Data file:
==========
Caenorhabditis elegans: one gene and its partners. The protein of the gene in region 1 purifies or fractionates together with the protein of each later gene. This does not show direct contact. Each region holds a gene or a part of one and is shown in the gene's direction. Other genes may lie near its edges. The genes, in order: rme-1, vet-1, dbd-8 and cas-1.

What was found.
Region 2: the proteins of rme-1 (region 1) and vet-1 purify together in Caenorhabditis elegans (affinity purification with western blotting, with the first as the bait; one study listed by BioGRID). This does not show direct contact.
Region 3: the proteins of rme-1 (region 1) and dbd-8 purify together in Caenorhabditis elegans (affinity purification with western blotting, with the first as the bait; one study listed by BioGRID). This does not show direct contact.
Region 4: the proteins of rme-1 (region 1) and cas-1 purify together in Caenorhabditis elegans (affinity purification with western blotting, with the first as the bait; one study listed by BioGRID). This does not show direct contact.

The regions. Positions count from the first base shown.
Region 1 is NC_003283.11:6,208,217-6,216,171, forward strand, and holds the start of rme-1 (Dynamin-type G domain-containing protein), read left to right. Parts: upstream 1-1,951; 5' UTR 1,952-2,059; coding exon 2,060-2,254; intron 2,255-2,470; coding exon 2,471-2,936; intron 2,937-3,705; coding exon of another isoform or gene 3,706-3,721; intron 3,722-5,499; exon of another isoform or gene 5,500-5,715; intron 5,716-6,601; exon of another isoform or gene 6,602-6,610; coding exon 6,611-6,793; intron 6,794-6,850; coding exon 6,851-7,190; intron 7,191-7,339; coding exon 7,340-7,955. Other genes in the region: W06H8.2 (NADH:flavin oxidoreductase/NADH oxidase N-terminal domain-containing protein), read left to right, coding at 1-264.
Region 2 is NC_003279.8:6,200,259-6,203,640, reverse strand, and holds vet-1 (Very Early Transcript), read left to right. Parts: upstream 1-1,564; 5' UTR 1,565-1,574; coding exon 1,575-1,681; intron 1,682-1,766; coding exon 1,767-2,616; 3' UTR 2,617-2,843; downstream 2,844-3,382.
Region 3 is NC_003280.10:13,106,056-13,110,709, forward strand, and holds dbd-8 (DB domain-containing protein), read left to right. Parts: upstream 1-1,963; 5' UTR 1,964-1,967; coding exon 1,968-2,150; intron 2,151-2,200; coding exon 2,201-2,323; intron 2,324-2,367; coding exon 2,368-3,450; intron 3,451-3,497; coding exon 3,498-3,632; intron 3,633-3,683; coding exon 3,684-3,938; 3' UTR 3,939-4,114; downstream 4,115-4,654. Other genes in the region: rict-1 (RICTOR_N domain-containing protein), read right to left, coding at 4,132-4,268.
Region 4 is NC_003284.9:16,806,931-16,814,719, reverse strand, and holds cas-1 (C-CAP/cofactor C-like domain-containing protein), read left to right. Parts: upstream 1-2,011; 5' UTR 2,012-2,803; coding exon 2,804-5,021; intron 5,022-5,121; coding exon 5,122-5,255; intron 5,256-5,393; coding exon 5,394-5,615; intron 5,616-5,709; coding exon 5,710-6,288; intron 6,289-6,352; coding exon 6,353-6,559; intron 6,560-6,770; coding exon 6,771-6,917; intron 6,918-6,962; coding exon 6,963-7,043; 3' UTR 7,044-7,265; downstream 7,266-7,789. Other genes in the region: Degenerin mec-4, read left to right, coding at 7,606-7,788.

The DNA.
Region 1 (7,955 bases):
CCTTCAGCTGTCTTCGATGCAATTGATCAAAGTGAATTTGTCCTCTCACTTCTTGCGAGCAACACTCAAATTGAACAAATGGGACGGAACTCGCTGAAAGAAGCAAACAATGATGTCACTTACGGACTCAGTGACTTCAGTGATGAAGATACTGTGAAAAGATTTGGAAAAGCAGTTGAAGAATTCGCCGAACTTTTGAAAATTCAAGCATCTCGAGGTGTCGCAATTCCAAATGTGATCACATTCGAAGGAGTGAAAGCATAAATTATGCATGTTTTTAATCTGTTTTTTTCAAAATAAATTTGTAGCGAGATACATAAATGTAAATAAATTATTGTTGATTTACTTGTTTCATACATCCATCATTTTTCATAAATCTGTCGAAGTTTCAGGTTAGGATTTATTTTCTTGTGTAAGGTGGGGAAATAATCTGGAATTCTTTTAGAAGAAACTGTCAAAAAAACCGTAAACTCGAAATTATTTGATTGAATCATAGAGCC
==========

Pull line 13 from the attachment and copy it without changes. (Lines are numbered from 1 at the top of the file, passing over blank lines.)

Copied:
CCTTCAGCTGTCTTCGATGCAATTGATCAAAGTGAATTTGTCCTCTCACTTCTTGCGAGCAACACTCAAATTGAACAAATGGGACGGAACTCGCTGAAAGAAGCAAACAATGATGTCACTTACGGACTCAGTGACTTCAGTGATGAAGATACTGTGAAAAGATTTGGAAAAGCAGTTGAAGAATTCGCCGAACTTTTGAAAATTCAAGCATCTCGAGGTGTCGCAATTCCAAATGTGATCACATTCGAAGGAGTGAAAGCATAAATTATGCATGTTTTTAATCTGTTTTTTTCAAAATAAATTTGTAGCGAGATACATAAATGTAAATAAATTATTGTTGATTTACTTGTTTCATACATCCATCATTTTTCATAAATCTGTCGAAGTTTCAGGTTAGGATTTATTTTCTTGTGTAAGGTGGGGAAATAATCTGGAATTCTTTTAGAAGAAACTGTCAAAAAAACCGTAAACTCGAAATTATTTGATTGAATCATAGAGCC